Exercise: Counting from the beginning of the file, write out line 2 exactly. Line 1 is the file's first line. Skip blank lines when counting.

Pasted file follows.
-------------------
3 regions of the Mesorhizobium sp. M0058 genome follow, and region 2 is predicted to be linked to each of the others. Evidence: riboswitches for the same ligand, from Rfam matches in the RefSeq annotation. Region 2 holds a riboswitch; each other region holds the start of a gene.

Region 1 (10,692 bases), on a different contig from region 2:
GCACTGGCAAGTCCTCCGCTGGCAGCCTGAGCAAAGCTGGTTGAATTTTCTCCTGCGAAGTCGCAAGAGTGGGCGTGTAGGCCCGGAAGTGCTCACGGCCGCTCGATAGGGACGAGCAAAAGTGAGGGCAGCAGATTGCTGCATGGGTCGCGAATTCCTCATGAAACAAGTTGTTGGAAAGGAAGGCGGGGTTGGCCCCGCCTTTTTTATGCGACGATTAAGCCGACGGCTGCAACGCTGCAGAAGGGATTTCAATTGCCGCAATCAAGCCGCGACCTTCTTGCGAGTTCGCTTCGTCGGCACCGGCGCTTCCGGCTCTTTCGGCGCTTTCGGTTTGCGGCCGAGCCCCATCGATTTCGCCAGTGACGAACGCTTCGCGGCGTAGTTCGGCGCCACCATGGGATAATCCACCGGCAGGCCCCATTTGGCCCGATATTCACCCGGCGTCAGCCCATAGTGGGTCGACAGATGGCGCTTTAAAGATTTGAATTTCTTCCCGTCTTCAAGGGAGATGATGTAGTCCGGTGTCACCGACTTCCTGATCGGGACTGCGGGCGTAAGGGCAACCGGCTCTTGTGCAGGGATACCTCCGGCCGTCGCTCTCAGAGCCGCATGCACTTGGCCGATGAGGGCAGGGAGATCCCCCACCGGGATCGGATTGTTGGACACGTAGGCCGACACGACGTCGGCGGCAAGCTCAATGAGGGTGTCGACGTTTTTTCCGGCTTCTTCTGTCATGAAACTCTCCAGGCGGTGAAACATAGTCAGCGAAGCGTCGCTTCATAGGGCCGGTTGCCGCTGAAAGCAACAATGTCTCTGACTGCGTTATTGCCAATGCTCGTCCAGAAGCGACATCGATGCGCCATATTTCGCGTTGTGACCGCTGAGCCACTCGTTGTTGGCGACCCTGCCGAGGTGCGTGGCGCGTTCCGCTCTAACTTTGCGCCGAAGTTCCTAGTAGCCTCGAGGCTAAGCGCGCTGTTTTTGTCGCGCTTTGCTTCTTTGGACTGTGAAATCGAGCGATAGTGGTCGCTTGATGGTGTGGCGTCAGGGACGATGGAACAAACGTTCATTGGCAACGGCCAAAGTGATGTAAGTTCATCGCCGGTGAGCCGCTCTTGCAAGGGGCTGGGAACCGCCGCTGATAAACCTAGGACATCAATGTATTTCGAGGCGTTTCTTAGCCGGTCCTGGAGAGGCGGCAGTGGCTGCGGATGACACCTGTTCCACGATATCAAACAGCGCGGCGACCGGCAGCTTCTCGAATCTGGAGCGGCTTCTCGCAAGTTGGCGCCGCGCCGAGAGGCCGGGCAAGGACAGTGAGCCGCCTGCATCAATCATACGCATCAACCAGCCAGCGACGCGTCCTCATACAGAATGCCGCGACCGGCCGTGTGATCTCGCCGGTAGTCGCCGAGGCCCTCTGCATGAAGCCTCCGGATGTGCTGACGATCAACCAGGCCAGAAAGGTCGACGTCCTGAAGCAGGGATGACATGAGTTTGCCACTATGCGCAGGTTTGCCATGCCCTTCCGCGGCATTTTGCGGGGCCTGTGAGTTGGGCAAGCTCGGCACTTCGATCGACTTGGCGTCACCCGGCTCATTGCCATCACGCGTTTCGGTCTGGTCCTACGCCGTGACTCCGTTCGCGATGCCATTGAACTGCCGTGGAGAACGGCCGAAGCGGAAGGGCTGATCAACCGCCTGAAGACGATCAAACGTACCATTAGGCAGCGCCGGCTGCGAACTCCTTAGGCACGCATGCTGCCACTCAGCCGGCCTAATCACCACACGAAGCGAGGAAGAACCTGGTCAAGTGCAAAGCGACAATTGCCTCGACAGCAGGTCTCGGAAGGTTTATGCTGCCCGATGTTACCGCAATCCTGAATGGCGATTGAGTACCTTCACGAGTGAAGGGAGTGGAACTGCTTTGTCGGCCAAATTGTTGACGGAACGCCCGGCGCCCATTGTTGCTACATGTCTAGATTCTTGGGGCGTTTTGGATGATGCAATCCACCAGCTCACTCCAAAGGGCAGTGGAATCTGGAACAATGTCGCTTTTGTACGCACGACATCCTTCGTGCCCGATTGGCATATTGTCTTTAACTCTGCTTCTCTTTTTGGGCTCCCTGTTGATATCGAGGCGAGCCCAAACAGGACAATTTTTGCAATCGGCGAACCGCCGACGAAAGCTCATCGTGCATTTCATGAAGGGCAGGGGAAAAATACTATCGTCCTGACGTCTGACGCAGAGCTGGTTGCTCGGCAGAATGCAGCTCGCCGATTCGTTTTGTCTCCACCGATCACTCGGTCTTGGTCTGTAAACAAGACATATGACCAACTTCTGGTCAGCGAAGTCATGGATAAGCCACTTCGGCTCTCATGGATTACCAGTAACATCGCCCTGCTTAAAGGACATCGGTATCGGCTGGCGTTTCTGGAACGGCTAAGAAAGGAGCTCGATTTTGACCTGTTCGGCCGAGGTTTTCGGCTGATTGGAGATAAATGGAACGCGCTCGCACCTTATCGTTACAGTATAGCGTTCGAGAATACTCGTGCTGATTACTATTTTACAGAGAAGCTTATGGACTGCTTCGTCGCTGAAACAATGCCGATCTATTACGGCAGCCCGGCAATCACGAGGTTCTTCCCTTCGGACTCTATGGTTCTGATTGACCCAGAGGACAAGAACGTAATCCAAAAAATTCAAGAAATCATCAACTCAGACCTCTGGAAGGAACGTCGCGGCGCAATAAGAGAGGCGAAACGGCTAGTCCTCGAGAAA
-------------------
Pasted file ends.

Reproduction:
Region 1 (10,692 bases), on a different contig from region 2: